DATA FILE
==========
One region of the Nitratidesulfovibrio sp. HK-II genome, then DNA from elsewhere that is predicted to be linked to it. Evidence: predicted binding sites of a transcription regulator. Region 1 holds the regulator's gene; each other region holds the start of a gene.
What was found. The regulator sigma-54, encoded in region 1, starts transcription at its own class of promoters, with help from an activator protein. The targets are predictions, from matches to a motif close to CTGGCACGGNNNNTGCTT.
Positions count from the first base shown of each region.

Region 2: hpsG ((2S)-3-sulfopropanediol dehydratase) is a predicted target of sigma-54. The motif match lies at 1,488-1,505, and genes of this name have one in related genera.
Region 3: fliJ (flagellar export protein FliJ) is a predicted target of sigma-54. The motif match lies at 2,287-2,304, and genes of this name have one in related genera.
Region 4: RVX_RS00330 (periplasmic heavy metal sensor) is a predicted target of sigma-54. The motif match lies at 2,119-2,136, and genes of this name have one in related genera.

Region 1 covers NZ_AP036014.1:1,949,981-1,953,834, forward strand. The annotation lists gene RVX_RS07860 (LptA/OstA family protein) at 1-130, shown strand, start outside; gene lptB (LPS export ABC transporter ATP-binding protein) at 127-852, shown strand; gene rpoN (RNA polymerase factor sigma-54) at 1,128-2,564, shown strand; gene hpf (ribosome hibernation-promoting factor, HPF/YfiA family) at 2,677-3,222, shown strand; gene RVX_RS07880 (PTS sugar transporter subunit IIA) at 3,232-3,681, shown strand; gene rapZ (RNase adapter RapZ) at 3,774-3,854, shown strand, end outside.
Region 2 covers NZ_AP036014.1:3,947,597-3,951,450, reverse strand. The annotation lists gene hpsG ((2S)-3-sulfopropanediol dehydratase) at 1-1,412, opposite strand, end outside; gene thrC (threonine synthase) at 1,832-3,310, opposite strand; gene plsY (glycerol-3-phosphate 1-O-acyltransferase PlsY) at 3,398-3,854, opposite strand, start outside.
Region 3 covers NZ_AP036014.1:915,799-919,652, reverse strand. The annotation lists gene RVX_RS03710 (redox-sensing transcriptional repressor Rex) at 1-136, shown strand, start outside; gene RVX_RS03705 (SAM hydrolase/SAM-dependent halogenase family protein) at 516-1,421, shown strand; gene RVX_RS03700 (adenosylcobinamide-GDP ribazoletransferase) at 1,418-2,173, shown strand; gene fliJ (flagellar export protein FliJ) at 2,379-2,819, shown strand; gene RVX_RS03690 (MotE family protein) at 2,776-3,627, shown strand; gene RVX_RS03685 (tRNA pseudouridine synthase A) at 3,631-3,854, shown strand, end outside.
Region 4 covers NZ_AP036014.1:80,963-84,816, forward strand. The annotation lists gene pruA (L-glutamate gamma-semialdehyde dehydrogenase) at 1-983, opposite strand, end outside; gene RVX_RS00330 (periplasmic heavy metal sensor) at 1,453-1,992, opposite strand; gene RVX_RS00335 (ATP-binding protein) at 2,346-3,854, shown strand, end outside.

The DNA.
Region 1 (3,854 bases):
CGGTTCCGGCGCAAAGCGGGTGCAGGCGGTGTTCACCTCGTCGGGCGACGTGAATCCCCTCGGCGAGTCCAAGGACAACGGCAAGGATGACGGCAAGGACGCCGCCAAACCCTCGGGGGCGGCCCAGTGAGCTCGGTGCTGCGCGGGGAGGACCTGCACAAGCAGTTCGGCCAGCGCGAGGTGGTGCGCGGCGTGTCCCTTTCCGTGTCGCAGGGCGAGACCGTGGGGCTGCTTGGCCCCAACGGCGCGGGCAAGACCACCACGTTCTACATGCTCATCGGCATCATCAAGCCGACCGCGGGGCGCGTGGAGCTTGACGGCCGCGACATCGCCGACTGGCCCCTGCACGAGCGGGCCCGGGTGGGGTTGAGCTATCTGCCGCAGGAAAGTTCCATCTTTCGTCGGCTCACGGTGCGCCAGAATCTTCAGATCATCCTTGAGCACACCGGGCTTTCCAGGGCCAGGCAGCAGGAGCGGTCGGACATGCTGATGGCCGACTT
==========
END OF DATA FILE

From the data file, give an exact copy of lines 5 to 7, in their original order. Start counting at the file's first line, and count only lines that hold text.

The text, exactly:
Region 3: fliJ (flagellar export protein FliJ) is a predicted target of sigma-54. The motif match lies at 2,287-2,304, and genes of this name have one in related genera.
Region 4: RVX_RS00330 (periplasmic heavy metal sensor) is a predicted target of sigma-54. The motif match lies at 2,119-2,136, and genes of this name have one in related genera.

Region 1 covers NZ_AP036014.1:1,949,981-1,953,834, forward strand. The annotation lists gene RVX_RS07860 (LptA/OstA family protein) at 1-130, shown strand, start outside; gene lptB (LPS export ABC transporter ATP-binding protein) at 127-852, shown strand; gene rpoN (RNA polymerase factor sigma-54) at 1,128-2,564, shown strand; gene hpf (ribosome hibernation-promoting factor, HPF/YfiA family) at 2,677-3,222, shown strand; gene RVX_RS07880 (PTS sugar transporter subunit IIA) at 3,232-3,681, shown strand; gene rapZ (RNase adapter RapZ) at 3,774-3,854, shown strand, end outside.